Apr 14, 2020
9 min read

How to Maintain Your Mental Health while Working Remotely?

During the COVID-19 pandemic, when many of us are in lockdown or self-isolating while working remotely, mental health could suffer. This article suggests some ways to stay healthy over this period.  

Due to the rapidly evolving COVID-19 situation we all face, now is an especially important time to practice self-care and tend to your mental well-being. The recent requirements for remote working and social distancing, as well as the virus itself, can increase feelings of fear, loneliness, anxiety, and sadness, affecting our productivity. Protect yourself by making your mental health a priority.  

Now more than ever, we all must take care of our mental health and well-being. As we protect ourselves against potential exposure to the coronavirus, keep in mind that social distancing does not mean social isolation.  

This article provides practical tips on taking care of our mental health and well-being to stay productive. 

How do I maintain my health and wellness while working remotely?  

Everything starts from a good plan for the day starting from the point you wake up all the way you will go to sleep at night.   

Keep a regular schedule: Create and maintain a routine and schedule. Set up a designated space for you and each family member to work and learn. Don't forget to include periodic breaks for recharging in your schedule. Although everyone's schedule will be different, here is a sample of my day.  

7:00 a.m. - Wake up, stretch, take care of kids/animals  

7:30 a.m. - Breakfast and family time (technology free!)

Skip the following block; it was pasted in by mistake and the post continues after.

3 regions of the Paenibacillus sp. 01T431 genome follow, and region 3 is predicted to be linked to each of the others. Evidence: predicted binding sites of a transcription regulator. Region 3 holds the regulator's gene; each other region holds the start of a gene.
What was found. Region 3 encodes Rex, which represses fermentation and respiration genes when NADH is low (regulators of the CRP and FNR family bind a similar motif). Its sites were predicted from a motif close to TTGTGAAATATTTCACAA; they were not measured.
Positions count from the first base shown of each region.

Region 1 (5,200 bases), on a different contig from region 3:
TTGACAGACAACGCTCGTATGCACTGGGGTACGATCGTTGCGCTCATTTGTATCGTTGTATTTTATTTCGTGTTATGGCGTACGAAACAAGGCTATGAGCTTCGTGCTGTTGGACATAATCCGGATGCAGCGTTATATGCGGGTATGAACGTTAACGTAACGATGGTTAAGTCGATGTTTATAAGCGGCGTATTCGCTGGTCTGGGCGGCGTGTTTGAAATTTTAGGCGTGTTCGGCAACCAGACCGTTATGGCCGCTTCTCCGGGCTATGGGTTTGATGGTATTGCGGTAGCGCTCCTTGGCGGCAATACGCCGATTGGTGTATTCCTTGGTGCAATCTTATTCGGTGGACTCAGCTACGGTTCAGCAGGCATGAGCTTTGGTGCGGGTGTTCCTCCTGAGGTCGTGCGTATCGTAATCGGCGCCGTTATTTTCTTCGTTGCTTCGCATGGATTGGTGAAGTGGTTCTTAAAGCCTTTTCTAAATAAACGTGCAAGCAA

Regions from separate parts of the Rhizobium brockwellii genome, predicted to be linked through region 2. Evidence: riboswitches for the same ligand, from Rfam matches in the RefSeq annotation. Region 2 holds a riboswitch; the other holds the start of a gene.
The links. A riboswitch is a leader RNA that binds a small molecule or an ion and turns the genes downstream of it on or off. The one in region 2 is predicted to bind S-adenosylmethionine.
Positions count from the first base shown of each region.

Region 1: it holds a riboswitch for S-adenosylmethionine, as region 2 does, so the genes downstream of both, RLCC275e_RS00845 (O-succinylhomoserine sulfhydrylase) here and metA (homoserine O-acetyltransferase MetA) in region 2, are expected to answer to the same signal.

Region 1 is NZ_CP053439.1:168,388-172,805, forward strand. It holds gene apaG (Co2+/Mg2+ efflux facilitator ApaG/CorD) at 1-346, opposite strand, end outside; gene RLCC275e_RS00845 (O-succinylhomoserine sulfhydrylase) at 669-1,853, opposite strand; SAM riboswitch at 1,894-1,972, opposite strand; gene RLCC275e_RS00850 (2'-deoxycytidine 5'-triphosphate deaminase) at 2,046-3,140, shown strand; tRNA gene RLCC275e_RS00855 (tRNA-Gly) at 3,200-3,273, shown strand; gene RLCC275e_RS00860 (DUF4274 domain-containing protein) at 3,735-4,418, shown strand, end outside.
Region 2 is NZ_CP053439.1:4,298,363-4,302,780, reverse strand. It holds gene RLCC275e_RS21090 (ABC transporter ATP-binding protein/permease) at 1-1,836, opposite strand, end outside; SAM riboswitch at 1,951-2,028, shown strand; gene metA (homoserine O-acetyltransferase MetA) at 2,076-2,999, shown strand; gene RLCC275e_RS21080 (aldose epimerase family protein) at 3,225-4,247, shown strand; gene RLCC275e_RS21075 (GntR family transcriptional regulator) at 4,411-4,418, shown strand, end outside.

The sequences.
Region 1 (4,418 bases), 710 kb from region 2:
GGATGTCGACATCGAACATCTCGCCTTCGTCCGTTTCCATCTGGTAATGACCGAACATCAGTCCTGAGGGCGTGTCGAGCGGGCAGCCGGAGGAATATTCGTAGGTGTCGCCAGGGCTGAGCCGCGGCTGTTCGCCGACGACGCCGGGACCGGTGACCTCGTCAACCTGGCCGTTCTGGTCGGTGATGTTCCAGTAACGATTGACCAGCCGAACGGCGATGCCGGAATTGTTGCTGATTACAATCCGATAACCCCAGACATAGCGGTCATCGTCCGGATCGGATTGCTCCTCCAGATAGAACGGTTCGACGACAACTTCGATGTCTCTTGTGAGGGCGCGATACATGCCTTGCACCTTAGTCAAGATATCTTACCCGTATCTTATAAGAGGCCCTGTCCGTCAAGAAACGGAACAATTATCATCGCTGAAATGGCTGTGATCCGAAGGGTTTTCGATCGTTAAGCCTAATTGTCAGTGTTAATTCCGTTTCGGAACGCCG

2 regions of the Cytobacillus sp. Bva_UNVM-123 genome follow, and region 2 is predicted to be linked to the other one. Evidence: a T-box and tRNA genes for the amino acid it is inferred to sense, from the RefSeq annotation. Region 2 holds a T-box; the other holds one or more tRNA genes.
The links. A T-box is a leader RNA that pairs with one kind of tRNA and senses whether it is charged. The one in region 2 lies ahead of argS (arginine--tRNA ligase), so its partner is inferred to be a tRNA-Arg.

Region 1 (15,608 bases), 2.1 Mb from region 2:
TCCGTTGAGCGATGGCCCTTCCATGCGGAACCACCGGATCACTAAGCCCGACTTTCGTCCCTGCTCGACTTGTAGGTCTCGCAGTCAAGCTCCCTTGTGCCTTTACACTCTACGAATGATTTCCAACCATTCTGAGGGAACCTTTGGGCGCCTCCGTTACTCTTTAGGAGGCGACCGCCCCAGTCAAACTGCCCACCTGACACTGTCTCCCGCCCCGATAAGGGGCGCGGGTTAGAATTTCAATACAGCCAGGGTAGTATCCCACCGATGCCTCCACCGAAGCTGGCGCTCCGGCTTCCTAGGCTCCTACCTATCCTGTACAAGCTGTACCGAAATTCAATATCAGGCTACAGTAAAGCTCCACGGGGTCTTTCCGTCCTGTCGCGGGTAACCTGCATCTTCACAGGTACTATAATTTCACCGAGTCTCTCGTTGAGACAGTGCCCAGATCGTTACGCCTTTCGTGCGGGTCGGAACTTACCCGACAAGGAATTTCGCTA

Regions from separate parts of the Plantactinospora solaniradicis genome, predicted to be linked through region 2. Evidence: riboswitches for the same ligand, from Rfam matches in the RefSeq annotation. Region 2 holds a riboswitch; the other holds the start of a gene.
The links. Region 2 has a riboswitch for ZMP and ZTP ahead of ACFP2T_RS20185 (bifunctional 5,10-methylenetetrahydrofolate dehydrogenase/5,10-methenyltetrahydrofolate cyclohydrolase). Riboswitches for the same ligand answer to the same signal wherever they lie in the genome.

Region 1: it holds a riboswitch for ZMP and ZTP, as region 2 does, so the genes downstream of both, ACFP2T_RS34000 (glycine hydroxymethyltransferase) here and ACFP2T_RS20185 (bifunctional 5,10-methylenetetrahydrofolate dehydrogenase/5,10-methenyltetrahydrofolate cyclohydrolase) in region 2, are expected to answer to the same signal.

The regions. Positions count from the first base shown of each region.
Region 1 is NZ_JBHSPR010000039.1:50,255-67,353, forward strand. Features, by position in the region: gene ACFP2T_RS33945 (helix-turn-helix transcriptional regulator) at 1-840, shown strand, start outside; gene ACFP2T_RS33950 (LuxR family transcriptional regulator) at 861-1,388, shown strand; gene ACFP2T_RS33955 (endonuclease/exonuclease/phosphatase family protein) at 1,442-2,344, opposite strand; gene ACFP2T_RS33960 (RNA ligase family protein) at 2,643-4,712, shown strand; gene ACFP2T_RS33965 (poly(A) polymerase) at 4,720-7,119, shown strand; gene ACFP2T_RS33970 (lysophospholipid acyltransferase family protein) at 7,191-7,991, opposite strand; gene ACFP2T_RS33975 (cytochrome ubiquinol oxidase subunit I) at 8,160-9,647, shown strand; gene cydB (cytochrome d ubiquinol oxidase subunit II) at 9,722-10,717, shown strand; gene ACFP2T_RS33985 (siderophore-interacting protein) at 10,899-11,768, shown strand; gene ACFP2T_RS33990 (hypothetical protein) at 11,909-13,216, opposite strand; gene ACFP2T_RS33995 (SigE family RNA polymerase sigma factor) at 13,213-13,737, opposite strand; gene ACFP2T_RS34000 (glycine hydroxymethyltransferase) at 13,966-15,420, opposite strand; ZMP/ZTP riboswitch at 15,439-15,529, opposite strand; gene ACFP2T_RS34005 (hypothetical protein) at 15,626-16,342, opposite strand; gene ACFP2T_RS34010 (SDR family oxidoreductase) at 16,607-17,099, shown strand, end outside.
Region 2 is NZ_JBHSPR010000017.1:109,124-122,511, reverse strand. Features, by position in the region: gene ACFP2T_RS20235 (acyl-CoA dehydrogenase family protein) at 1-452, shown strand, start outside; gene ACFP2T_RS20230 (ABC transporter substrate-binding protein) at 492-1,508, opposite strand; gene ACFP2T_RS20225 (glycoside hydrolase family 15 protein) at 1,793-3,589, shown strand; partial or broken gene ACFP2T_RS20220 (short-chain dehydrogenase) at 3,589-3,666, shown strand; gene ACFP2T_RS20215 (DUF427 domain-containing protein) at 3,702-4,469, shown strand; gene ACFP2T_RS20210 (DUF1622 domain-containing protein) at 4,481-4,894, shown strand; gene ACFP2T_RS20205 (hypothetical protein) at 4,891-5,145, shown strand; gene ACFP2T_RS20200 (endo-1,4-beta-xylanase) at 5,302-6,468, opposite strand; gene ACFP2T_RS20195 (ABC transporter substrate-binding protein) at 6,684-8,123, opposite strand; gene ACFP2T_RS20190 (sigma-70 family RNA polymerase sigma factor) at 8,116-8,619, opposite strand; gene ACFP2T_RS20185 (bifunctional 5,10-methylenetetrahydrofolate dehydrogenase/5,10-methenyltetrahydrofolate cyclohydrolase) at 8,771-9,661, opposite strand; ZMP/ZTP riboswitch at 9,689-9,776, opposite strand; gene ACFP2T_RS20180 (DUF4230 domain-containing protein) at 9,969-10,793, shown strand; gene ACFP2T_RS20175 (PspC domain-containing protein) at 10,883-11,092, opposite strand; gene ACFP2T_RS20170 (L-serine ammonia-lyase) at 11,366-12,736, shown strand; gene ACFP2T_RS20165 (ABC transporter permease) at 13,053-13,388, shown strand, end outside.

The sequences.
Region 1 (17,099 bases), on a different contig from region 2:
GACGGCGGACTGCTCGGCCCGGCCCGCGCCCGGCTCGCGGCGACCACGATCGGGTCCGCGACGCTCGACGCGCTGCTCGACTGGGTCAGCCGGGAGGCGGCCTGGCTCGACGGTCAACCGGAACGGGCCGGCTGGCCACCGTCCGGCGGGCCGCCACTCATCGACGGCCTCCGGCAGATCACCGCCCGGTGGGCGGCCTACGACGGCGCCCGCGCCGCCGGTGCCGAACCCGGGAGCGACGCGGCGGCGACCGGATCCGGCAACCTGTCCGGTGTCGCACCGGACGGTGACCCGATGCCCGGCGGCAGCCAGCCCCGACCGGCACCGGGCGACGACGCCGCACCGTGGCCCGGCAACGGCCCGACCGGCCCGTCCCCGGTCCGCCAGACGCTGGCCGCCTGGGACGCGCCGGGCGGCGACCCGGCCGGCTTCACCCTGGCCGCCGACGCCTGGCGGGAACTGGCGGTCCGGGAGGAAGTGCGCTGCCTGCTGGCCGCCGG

8:30 a.m. - Work and check on updates with small breaks every 30 minutes or so  

12:00 p.m. - Lunch break, get fresh air, stretch & exercise  

1:00 p.m. - Work with breaks every 30 minutes, check in with co-workers  

5:00 p.m. - Dinner and screen break! Call a friend, family, or loved one  

7:00 p.m. - Self-care time  

Stay connected

Stay connected with family, friends, and support systems using technology like FaceTime, Skype, Google Hangout and other video-based options. Talk about your fears and concerns with people you trust. Chances are they are feeling the same way.  

Keep your immune system strong 

Make a commitment to yourself for staying strong by following a healthy lifestyle. To support your immune system, it’s important to take care of the amount of sleep and rest you are getting on the days, so this doesn’t affect your productivity.  

Also, eating well and drinking enough liquid is important for maintaining healthiness overall. Adding exercise on your daily schedule will help you to maintain the energy levels. Taking vitamins might also help to support your immune system.  

Personally, I prefer to drink vitamin tea with honey to gain a little support for my immune system.   

Get fresh air and stay active    

If circumstances allow, go outside for a brisk walk and fresh air, but avoid crowds and try to maintain the recommended 6-foot distance with others.   

This is not only good for your physical health but also your mental health. Periodically, get up and move around your home. Walking, stretching, planks or jumping jacks—whatever works best for you to reduce or alleviate stress and increase endorphins.   

While our favorite gyms and fitness centers are closed during this time, many are offering free live-streams or app-based workouts for members and the general public, so check online to see what's available.